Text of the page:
The dossier on the best use for Benji Marshall is expanding.
The Blues believe Marshall will develop more as a member of their squad than playing club rugby or for the development squad. Noises from John Kirwan were that Marshall would play on the two-match Super Rugby trip to Africa against the Bulls or Lions. Another taste from the bench seemed likely. So much for that theory.
Marshall will begin at fullback in Johannesburg, a decision that has pushed the Blues' most dangerous attacker, Charles Piutau, off to the wing. This is a gutsy call.
It dismissed any notions of the Blues holding Marshall to be part of an Eden Park marketing campaign when they play the Cheetahs and Highlanders at home.
The selectors used him as a five eighth during trial matches and are now sending him out for his first Blues start in the No15 jersey.
This is a leap of faith, one that seems more suitable to the less-pressured levels at club, provincial or development rugby.
But the Blues decided Marshall's career as a professional sportsman would flourish more by going straight into high-grade rugby.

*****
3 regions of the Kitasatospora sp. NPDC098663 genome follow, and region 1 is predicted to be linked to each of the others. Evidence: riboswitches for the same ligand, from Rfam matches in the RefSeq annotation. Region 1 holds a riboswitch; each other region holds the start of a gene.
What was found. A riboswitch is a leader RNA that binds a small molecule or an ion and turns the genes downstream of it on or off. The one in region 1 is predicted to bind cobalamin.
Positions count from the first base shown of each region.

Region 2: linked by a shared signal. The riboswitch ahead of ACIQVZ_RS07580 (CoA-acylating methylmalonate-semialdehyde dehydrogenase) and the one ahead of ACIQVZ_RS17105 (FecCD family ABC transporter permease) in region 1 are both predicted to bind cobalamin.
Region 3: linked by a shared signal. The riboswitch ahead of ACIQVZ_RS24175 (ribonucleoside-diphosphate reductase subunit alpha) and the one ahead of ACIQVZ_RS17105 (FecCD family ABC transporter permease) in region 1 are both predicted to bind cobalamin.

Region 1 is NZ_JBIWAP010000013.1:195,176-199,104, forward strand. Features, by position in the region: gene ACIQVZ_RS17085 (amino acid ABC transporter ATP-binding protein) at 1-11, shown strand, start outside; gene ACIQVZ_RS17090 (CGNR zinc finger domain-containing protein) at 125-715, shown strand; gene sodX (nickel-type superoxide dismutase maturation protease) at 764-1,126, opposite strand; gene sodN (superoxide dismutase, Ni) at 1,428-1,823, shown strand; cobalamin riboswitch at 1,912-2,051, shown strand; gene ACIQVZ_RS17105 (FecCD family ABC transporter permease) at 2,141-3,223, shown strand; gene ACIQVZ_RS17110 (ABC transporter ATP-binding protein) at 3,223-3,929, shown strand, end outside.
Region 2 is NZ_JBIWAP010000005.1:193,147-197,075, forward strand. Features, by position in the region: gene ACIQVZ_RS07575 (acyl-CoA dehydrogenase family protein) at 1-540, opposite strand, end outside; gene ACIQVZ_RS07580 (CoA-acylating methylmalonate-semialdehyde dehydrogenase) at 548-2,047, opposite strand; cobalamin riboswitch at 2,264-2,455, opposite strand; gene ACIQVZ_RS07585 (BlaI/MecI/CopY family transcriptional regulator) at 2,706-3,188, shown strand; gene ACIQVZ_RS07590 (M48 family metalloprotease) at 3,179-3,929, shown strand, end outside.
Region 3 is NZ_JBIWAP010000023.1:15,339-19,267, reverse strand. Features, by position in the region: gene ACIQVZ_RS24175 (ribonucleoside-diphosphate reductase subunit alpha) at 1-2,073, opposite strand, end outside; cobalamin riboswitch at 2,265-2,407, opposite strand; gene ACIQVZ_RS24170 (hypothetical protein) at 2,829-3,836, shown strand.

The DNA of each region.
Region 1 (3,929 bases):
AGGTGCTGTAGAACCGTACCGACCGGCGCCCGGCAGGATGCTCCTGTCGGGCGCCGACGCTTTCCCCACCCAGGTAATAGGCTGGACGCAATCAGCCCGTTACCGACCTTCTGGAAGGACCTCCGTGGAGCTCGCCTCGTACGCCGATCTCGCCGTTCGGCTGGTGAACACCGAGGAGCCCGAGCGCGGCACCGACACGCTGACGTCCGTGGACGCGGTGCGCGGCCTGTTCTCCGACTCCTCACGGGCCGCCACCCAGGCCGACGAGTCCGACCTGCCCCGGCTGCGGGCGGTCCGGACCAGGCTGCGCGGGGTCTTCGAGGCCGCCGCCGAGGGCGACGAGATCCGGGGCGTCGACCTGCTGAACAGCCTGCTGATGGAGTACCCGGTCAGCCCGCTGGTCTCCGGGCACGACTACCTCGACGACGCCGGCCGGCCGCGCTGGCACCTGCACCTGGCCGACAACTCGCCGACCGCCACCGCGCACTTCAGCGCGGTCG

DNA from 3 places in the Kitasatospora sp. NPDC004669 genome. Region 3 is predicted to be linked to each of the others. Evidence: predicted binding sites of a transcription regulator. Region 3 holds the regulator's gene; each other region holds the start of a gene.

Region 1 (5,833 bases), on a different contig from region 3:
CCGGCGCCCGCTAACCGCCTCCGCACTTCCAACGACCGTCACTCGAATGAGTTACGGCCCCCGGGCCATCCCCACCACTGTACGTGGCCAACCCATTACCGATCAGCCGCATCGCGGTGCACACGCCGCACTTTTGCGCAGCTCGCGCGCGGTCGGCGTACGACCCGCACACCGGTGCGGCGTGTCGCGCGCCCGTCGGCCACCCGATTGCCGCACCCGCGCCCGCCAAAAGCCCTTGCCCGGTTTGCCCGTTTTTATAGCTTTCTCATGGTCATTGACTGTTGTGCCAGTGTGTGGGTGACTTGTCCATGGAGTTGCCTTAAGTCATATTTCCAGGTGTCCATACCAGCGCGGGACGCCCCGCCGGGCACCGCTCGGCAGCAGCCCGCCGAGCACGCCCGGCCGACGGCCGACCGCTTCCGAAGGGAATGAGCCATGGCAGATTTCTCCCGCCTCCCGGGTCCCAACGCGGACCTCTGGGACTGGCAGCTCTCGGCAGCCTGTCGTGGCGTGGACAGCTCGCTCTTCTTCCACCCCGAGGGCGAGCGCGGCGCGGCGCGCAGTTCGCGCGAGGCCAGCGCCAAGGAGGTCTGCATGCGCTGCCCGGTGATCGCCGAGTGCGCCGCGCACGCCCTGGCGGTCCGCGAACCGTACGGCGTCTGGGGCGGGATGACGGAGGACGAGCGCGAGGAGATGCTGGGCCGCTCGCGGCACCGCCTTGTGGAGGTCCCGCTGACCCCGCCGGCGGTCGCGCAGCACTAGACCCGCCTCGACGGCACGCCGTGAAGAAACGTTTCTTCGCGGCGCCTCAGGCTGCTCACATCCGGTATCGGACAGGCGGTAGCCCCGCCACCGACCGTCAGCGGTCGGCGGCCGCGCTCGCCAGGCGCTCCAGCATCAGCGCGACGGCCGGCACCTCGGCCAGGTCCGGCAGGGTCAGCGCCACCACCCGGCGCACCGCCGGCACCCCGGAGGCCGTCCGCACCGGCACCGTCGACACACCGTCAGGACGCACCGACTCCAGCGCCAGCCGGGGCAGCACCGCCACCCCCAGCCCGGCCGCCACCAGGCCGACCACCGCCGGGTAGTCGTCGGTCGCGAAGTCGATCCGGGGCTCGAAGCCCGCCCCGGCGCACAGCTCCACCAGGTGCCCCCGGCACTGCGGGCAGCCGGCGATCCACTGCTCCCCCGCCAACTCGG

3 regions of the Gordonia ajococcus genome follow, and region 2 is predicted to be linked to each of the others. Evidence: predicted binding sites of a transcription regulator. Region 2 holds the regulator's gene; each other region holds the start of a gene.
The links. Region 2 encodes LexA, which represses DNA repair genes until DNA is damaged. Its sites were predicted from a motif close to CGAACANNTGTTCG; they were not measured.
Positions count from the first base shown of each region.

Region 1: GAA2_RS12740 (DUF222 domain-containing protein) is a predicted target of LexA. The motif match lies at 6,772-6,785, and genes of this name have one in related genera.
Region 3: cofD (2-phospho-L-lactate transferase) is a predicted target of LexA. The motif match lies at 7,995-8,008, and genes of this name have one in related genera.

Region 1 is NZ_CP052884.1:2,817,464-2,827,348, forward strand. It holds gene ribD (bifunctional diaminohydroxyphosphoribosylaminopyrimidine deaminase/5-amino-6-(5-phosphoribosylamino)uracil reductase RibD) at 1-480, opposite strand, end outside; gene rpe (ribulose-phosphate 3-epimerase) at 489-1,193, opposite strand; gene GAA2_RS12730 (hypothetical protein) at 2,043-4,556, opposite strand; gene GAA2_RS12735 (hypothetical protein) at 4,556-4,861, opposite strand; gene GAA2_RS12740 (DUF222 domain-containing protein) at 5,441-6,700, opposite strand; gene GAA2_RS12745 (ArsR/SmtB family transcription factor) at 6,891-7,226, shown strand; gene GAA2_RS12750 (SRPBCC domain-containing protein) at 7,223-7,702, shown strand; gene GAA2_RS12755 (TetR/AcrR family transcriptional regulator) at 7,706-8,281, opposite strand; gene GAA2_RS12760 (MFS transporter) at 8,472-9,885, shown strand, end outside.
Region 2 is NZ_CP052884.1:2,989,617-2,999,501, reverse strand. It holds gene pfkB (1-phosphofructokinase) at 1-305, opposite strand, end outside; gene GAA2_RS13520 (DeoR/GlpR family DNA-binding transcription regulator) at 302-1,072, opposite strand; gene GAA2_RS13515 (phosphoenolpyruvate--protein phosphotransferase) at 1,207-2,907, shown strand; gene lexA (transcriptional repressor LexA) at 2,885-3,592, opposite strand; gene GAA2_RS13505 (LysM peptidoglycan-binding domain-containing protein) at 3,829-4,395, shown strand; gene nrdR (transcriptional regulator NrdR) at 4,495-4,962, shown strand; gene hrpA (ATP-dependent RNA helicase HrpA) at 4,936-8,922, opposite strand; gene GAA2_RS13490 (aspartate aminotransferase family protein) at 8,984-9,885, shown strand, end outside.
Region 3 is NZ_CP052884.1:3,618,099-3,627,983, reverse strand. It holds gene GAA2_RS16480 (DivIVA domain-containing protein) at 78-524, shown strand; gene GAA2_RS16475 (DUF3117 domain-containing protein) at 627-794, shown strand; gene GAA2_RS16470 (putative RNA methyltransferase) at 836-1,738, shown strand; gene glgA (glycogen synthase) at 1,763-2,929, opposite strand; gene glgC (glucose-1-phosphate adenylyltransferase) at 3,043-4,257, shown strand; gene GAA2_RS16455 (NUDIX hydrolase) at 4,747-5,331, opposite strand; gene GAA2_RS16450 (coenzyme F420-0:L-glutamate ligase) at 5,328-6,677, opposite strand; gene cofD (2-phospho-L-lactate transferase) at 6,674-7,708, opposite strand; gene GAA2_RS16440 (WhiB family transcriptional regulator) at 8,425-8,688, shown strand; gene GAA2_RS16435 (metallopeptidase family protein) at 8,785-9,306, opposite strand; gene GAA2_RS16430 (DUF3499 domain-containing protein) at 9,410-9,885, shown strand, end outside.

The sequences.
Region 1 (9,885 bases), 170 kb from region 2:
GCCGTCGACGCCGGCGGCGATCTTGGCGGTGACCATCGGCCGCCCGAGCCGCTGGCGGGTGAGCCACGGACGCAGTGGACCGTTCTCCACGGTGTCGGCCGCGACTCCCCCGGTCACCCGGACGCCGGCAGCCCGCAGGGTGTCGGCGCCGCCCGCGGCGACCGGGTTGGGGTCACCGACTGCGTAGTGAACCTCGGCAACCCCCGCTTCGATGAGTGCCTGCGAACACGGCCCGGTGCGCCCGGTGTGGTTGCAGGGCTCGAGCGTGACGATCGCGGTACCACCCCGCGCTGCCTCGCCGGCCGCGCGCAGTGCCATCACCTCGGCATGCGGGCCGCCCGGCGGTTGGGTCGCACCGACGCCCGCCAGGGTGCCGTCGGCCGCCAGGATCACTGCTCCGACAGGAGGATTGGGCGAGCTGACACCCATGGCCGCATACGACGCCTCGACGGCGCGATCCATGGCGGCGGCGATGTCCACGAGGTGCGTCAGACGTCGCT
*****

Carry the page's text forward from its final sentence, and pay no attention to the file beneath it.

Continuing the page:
Now they are convinced he has shown enough on the training fields of Auckland and Jo'burg to be fullback in a Blues side which is battling for consistency.
Selection experiments in rugby form rich discussions. Daniel Carter, Cory Jane, Kieran Read and Ben Smith have all delivered gold standards when they swapped roles. They were players with rugby methods ingrained in them, while Marshall is a fledgling.
His selection means a shift for Piutau, a man whose confidence and panache offer success in any role in the back four.
At the moment the Blues don't have that luxury as they battle a graph of inconsistent standards.
For this match, Piutau has been moved to the wing rather than centre where his instincts and ability suggest he could be a national backup for Conrad Smith.
Piutau will drop back to communicate with Marshall and others in the backfield where Piutau rates first equal in the Super 15 statistics for beating tackles and fourth for ball carries and metres gained. Can Marshall make a similar impact and how will he balance kicking and running in his counter-attack? He has to be much more accurate if he runs and gets into contact.
The Lions will have a huge bead on Marshall as they adjust their tactics for Sunday's Ellis Park shootout. The weather has been wet and conditions and altitude encourage kick and chase tactics.
Marshall will need all his nerve to defuse those tactics and show he is better value than Piutau there for the Blues.